European Union nations and legislators have reached a deal in principle to create a fund that could generate up to 315 billion euros ($345 billion) in private- and public-sector investment to upgrade infrastructure, stimulate the EU's sluggish economies and ignite job growth.

After all-night negotiations that ended early Thursday, both sides reached the deal, which aims to use 21 billion euros ($23 billion) from EU institutions as seed money to attract funds from private investors.

EU Vice President Jyrki Katainen said he hoped the plan would be fully approved by both the 28 member states and the European Parliament in June.

"What's most important is to start boosting investment, jobs and growth," Katainen said.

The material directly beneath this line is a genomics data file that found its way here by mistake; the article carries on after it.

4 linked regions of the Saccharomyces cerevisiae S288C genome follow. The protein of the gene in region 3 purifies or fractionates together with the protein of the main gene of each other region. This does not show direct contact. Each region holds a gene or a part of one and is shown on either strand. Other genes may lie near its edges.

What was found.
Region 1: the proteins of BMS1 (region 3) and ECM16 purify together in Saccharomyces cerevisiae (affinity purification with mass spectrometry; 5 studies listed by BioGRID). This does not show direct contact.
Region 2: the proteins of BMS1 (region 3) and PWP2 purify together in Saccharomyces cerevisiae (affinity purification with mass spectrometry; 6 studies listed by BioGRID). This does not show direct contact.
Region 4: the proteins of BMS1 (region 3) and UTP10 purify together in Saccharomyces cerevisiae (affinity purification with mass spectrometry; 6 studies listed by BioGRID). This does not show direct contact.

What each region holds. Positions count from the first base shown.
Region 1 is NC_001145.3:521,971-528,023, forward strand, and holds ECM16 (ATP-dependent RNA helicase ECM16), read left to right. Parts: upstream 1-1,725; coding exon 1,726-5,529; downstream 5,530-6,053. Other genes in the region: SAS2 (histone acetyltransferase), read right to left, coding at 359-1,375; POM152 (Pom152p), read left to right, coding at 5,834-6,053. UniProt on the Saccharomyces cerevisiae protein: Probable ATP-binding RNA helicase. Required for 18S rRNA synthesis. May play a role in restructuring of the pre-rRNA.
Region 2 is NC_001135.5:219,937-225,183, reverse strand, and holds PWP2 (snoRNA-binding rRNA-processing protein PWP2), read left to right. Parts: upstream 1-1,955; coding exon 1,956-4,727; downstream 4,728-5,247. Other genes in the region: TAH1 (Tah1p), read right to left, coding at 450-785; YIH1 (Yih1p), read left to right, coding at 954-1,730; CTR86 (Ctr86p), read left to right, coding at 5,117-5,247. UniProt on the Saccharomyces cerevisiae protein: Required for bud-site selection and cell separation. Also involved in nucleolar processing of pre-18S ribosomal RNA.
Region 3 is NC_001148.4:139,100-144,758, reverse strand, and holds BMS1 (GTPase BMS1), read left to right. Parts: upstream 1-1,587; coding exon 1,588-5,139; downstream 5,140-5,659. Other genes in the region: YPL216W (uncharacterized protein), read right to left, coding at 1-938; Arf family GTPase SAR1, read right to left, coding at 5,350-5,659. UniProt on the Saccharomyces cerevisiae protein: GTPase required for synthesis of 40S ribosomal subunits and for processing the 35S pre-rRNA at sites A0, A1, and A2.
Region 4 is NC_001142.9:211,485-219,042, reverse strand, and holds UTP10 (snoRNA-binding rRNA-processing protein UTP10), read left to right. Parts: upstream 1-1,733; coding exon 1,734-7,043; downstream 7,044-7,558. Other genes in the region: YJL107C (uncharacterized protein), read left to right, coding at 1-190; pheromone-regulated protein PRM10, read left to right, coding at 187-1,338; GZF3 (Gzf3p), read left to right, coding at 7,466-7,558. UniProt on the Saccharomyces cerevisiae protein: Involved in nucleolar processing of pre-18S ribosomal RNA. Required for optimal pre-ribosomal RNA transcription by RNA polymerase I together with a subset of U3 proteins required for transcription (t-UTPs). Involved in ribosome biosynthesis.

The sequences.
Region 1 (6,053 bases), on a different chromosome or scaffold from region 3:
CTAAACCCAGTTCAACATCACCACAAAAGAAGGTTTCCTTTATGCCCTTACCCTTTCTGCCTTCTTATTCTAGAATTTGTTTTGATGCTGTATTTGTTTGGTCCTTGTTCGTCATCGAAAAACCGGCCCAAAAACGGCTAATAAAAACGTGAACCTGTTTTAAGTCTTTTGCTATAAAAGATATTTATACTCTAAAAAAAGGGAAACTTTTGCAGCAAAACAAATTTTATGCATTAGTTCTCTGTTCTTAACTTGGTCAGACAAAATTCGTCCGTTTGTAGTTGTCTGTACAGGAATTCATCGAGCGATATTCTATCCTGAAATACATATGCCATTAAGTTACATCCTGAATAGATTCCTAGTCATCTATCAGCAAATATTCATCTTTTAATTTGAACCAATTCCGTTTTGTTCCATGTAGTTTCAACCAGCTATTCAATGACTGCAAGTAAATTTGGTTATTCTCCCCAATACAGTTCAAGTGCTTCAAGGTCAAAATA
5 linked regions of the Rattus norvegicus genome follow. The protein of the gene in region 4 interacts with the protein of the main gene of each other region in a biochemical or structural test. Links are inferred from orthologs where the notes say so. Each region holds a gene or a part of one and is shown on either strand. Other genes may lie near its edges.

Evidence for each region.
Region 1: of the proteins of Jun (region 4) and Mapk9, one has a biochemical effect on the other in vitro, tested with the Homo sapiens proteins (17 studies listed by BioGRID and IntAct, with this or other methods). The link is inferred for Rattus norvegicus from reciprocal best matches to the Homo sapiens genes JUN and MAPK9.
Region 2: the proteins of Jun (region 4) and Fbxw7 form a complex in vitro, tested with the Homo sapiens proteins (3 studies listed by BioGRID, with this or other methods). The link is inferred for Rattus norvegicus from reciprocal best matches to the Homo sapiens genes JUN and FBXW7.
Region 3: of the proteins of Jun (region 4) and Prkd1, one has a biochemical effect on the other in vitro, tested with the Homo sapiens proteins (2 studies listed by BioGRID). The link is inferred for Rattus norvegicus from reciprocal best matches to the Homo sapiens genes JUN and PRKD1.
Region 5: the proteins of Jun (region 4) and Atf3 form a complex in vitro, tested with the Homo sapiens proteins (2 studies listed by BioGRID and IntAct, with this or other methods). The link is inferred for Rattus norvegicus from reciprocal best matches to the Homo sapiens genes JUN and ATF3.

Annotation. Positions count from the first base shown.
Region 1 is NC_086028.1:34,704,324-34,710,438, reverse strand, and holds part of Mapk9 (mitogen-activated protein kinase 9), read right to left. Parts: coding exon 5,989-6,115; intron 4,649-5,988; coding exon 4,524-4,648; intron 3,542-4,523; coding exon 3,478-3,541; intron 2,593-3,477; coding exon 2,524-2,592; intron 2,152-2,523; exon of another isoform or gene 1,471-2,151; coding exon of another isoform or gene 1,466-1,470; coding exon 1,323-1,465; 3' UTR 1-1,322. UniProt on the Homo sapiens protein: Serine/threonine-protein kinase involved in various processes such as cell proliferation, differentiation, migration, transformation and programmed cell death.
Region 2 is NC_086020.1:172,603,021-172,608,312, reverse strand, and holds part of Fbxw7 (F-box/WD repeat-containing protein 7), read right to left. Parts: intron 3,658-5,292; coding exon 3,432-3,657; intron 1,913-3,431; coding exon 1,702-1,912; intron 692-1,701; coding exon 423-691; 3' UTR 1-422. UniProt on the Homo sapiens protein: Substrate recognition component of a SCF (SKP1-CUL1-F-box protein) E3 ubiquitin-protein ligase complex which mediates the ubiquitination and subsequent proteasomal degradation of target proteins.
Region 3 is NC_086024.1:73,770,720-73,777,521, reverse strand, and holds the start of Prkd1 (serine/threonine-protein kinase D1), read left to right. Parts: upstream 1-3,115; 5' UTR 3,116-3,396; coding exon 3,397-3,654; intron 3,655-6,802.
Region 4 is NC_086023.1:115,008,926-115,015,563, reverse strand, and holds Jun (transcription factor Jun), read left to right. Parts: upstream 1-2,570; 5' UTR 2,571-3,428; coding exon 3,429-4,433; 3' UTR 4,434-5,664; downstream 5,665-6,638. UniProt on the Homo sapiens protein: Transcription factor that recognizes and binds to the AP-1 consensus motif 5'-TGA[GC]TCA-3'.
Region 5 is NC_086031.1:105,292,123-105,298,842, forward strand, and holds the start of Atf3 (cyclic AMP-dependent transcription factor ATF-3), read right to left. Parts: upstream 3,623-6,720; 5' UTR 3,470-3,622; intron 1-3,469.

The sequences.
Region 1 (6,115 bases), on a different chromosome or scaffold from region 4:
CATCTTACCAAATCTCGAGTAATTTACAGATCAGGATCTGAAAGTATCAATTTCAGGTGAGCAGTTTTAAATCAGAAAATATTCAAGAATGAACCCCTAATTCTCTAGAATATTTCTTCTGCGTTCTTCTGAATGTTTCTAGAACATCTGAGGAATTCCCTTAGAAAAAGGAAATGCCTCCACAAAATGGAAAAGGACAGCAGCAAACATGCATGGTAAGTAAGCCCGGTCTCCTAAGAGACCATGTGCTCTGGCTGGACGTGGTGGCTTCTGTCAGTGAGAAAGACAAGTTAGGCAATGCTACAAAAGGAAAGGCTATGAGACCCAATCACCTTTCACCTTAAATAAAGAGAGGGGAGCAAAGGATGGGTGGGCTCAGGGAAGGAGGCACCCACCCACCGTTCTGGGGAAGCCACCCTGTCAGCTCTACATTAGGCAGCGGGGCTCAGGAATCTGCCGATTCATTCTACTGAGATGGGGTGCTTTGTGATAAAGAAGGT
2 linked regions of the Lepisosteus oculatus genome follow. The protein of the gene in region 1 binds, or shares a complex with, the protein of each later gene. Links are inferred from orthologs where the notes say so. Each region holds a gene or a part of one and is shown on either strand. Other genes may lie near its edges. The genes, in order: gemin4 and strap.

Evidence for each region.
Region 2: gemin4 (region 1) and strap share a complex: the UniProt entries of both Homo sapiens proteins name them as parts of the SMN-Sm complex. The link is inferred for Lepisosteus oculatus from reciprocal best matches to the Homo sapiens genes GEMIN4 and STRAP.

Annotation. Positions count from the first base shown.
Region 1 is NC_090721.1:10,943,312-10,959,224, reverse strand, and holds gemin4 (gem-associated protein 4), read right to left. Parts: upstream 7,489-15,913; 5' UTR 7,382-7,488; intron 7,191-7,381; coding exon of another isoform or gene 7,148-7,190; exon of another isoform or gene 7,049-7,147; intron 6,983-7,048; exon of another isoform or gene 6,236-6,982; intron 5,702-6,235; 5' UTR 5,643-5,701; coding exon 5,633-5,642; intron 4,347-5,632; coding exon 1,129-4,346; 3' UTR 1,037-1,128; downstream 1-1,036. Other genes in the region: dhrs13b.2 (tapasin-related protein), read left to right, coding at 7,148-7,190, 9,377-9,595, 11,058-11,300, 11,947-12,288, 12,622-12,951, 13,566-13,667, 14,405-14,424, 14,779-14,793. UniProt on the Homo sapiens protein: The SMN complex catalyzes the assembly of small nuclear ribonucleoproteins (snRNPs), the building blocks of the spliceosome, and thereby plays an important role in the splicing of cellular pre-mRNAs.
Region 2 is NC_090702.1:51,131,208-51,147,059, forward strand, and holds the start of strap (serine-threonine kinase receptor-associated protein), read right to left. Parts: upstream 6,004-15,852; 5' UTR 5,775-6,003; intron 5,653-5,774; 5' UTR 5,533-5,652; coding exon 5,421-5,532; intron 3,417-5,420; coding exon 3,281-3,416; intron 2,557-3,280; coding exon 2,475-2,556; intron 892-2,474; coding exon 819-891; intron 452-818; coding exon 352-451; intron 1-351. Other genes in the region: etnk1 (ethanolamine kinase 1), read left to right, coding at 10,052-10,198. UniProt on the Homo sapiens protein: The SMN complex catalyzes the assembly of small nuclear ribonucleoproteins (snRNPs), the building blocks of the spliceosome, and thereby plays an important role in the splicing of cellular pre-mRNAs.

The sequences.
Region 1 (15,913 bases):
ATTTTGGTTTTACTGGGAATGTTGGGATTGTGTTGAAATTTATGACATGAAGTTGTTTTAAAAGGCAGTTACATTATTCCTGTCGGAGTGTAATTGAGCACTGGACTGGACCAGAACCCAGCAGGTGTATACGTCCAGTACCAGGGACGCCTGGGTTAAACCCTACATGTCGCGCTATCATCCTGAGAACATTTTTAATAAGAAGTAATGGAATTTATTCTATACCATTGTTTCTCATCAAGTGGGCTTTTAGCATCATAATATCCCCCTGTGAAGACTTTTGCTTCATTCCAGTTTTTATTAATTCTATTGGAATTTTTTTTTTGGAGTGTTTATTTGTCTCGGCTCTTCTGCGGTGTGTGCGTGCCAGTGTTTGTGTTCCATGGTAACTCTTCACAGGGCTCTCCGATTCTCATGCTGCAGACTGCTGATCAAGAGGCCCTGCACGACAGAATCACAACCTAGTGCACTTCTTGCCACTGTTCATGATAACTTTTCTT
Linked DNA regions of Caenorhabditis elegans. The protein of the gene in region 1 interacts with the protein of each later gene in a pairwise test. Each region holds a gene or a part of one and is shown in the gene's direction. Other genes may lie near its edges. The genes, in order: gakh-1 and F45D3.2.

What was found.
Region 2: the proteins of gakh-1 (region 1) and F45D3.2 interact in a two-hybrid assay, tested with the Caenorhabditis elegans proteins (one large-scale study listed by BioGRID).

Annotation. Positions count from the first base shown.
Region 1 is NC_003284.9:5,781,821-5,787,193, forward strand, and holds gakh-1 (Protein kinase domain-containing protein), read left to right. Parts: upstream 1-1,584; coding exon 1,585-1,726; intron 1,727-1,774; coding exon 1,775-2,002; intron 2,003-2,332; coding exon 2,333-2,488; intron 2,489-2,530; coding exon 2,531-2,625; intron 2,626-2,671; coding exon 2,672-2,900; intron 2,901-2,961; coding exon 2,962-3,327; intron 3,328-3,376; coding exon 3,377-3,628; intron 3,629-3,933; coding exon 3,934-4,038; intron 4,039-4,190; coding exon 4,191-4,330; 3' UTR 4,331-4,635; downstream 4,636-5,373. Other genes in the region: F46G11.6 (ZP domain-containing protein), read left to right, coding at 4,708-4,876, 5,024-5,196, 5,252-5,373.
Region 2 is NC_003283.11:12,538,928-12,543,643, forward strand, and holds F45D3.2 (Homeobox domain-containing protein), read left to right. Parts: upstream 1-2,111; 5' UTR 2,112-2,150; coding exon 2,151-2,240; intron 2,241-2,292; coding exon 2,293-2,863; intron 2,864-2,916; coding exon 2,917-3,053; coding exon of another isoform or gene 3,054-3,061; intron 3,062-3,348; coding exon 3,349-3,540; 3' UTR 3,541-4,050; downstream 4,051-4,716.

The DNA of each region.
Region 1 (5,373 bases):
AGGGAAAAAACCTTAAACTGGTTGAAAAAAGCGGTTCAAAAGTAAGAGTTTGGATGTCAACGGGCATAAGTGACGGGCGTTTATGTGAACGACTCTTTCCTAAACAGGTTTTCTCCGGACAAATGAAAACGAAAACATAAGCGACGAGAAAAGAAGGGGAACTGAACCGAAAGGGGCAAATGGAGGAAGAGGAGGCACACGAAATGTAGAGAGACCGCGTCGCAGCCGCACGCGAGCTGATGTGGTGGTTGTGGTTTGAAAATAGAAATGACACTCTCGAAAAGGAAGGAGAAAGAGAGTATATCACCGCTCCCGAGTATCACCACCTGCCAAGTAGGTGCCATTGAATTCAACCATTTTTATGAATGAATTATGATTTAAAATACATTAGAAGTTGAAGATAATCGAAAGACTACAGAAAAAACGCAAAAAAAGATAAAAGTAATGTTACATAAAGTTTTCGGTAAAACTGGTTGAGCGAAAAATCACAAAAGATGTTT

The investment plan is named after Commission President Jean-Claude Juncker who first proposed it in November. He has said the plan would create up to 1.3 million jobs to help alleviate unemployment, which has been hovering around record rates in the EU since the financial crisis.

In its latest forecast, the EU says unemployment in the EU and in the eurozone is expected to fall this year to 9.6 percent and 11.0 percent, respectively, and further improve next year.

Juncker says the funds are necessary to lure back investors who are still reluctant to commit to projects in the wake of the financial crisis.

Investment in the EU last year was down some 430 billion euros ($470 billion) compared with 2007, before the financial crisis exploded. While investment is back on the rise in the United States, Europe is still lagging behind.

The Juncker plan is to be made up of 5 billion euros from the European Investment Bank and 16 billion euros in a guarantee fund, half of which comes from the EU budget.